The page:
Working remotely is a long-term policy for staff at Majid Al Futtaim, one of the Middle East's biggest employers.
The Emirati company owns dozens of malls, retail and leisure establishments including Vox cinemas, Mall of the Emirates and the Sheraton hotels, in the UAE, and in 12 other countries in the Middle East and North Africa.
During the pandemic thousands of the company's staff worked from home to prevent the transmission of Covid-19. This accelerated a growing trend for flexibility, said group chief executive Alain Bejjani, in an interview with Dubai Eye radio.
"In the early days of the pandemic the whole world shifted to working from home, and post pandemic we started to work from anywhere," said Mr Bejjani, who has run the company since 2015.
"It's very important for us – whether with our customers or with our people – to offer them this flexibility that they need in their life.
"Being in the office itself is not a requirement for good work.
"In the future the office is going to be the place where people will meet, where people will be able to have meaningful conversations, where people will develop their bonds, and basically make sure that our corporate culture is shaped in the right way, but we will all be able to work from anywhere."
The debate around whether working from home should continue post pandemic is a hot topic for many businesses.
Some employees credit flexible working with improving their work-life balance, while others find the blurring of work and home exhausting and miss their colleagues and the office.
Multinationals are split on the subject, with banks such as Goldman Sachs and Barclays determined to bring their staff back into the offices by September, while tech companies such as Microsoft and Amazon are proponents of a more hybrid model.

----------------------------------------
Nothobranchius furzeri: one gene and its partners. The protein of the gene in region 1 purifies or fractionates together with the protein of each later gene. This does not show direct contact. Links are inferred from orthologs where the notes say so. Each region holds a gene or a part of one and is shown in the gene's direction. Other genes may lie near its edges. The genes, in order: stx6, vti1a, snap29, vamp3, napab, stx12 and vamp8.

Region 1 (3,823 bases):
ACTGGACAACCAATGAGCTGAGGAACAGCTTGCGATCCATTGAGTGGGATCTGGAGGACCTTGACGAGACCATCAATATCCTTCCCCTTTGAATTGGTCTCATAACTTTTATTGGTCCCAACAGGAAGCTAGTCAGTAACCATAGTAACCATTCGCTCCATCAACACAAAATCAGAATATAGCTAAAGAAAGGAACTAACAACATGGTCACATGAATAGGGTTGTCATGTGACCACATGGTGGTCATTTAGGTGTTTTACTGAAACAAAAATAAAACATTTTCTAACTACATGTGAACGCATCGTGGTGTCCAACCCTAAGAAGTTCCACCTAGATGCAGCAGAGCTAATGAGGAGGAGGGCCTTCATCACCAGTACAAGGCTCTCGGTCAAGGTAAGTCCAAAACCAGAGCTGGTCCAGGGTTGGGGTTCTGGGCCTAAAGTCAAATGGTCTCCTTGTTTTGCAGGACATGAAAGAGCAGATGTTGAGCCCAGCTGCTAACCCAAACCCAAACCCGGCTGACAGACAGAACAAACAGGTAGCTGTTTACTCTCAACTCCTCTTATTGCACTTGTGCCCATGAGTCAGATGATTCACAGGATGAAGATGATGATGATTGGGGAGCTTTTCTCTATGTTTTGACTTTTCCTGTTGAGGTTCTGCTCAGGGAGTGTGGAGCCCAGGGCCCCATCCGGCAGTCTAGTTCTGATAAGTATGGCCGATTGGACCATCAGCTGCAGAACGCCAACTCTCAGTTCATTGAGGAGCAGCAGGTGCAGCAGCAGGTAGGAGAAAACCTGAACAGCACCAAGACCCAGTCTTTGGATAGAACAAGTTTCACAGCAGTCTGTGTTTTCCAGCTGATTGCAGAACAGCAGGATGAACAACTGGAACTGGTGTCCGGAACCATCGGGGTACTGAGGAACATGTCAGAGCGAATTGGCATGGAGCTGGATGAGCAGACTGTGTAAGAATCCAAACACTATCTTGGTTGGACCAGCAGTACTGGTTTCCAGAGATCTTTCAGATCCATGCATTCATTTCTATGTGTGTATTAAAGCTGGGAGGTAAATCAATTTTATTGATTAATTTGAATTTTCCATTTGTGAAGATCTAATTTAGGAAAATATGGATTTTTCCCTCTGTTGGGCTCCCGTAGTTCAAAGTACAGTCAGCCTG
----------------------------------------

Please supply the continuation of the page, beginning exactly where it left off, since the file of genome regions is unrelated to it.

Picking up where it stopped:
Mr Bejjani said it was important for Majid Al Futtaim to take a lead in the region on working from anywhere.
"We all have responsibilities, people have to deal with family situations, kids. They also need to be outside the office and feel safe at times, to meet others and so on.
"So there isn't any more of this antinomy between the requirements of work, and the requirements of our life. These come matching and coming together in a very interesting way.
"Companies like Majid Al Futtaim should think ahead and give our members the best working environment, and the best working environment is not just in the office any more."
The changed face of business travel
As everyone worked at home during the pandemic, business travel all but ceased as meetings took place on video calls.
Mr Bejjani identified this as another workplace trend irrevocably altered by Covid-19 and the advent of Zoom.
"Business travel will not come back the way it was – that is a fact. I predict that it will come back to about 30 per cent or 40 per cent of what it used to be," said Mr Bejjani, who used to travel for meetings at his companies across the Middle East, which includes dozens of hotels.
"Instead we will be able to be more purposeful about our business travel.
"We will spend more time when we're travelling to develop meaningful connections, but we will be travelling less frequently for business, and more frequently with family for leisure."